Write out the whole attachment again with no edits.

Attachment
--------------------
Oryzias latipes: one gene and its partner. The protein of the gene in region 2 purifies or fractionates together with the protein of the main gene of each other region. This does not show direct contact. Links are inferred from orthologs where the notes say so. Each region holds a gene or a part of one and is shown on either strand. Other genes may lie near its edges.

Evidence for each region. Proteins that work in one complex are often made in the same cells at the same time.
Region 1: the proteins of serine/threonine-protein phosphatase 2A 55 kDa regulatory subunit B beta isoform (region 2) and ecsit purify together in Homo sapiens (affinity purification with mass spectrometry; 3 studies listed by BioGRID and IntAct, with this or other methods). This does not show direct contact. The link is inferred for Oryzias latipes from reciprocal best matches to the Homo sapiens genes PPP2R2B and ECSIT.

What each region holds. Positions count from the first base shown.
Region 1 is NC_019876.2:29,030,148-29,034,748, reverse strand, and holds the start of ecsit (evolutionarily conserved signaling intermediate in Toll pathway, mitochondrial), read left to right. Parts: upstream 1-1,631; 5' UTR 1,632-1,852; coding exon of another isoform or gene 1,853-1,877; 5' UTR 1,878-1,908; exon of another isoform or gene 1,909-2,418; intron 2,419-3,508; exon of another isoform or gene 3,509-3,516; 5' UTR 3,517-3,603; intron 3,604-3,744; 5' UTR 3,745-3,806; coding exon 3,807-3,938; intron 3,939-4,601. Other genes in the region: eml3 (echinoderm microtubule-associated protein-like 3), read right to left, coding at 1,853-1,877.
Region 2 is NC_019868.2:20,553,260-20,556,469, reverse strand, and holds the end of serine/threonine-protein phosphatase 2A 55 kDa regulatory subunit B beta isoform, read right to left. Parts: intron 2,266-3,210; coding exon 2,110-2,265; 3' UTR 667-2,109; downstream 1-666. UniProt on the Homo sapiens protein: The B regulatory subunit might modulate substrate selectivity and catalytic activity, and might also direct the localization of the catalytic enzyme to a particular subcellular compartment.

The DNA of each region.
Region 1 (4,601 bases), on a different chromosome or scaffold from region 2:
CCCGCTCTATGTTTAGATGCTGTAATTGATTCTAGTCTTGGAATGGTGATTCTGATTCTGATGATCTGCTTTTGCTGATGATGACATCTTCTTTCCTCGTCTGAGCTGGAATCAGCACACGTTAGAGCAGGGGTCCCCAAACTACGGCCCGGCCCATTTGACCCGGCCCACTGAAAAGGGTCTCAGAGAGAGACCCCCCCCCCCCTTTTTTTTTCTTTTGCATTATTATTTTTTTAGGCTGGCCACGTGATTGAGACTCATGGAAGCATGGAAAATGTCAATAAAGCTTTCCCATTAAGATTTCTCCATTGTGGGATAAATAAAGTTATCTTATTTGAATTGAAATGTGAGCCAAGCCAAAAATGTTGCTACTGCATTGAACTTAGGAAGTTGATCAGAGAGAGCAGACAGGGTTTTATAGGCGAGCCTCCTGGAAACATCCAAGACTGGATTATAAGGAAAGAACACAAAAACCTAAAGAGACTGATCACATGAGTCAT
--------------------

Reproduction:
Oryzias latipes: one gene and its partner. The protein of the gene in region 2 purifies or fractionates together with the protein of the main gene of each other region. This does not show direct contact. Links are inferred from orthologs where the notes say so. Each region holds a gene or a part of one and is shown on either strand. Other genes may lie near its edges.

Evidence for each region. Proteins that work in one complex are often made in the same cells at the same time.
Region 1: the proteins of serine/threonine-protein phosphatase 2A 55 kDa regulatory subunit B beta isoform (region 2) and ecsit purify together in Homo sapiens (affinity purification with mass spectrometry; 3 studies listed by BioGRID and IntAct, with this or other methods). This does not show direct contact. The link is inferred for Oryzias latipes from reciprocal best matches to the Homo sapiens genes PPP2R2B and ECSIT.

What each region holds. Positions count from the first base shown.
Region 1 is NC_019876.2:29,030,148-29,034,748, reverse strand, and holds the start of ecsit (evolutionarily conserved signaling intermediate in Toll pathway, mitochondrial), read left to right. Parts: upstream 1-1,631; 5' UTR 1,632-1,852; coding exon of another isoform or gene 1,853-1,877; 5' UTR 1,878-1,908; exon of another isoform or gene 1,909-2,418; intron 2,419-3,508; exon of another isoform or gene 3,509-3,516; 5' UTR 3,517-3,603; intron 3,604-3,744; 5' UTR 3,745-3,806; coding exon 3,807-3,938; intron 3,939-4,601. Other genes in the region: eml3 (echinoderm microtubule-associated protein-like 3), read right to left, coding at 1,853-1,877.
Region 2 is NC_019868.2:20,553,260-20,556,469, reverse strand, and holds the end of serine/threonine-protein phosphatase 2A 55 kDa regulatory subunit B beta isoform, read right to left. Parts: intron 2,266-3,210; coding exon 2,110-2,265; 3' UTR 667-2,109; downstream 1-666. UniProt on the Homo sapiens protein: The B regulatory subunit might modulate substrate selectivity and catalytic activity, and might also direct the localization of the catalytic enzyme to a particular subcellular compartment.

The DNA of each region.
Region 1 (4,601 bases), on a different chromosome or scaffold from region 2:
CCCGCTCTATGTTTAGATGCTGTAATTGATTCTAGTCTTGGAATGGTGATTCTGATTCTGATGATCTGCTTTTGCTGATGATGACATCTTCTTTCCTCGTCTGAGCTGGAATCAGCACACGTTAGAGCAGGGGTCCCCAAACTACGGCCCGGCCCATTTGACCCGGCCCACTGAAAAGGGTCTCAGAGAGAGACCCCCCCCCCCCTTTTTTTTTCTTTTGCATTATTATTTTTTTAGGCTGGCCACGTGATTGAGACTCATGGAAGCATGGAAAATGTCAATAAAGCTTTCCCATTAAGATTTCTCCATTGTGGGATAAATAAAGTTATCTTATTTGAATTGAAATGTGAGCCAAGCCAAAAATGTTGCTACTGCATTGAACTTAGGAAGTTGATCAGAGAGAGCAGACAGGGTTTTATAGGCGAGCCTCCTGGAAACATCCAAGACTGGATTATAAGGAAAGAACACAAAAACCTAAAGAGACTGATCACATGAGTCAT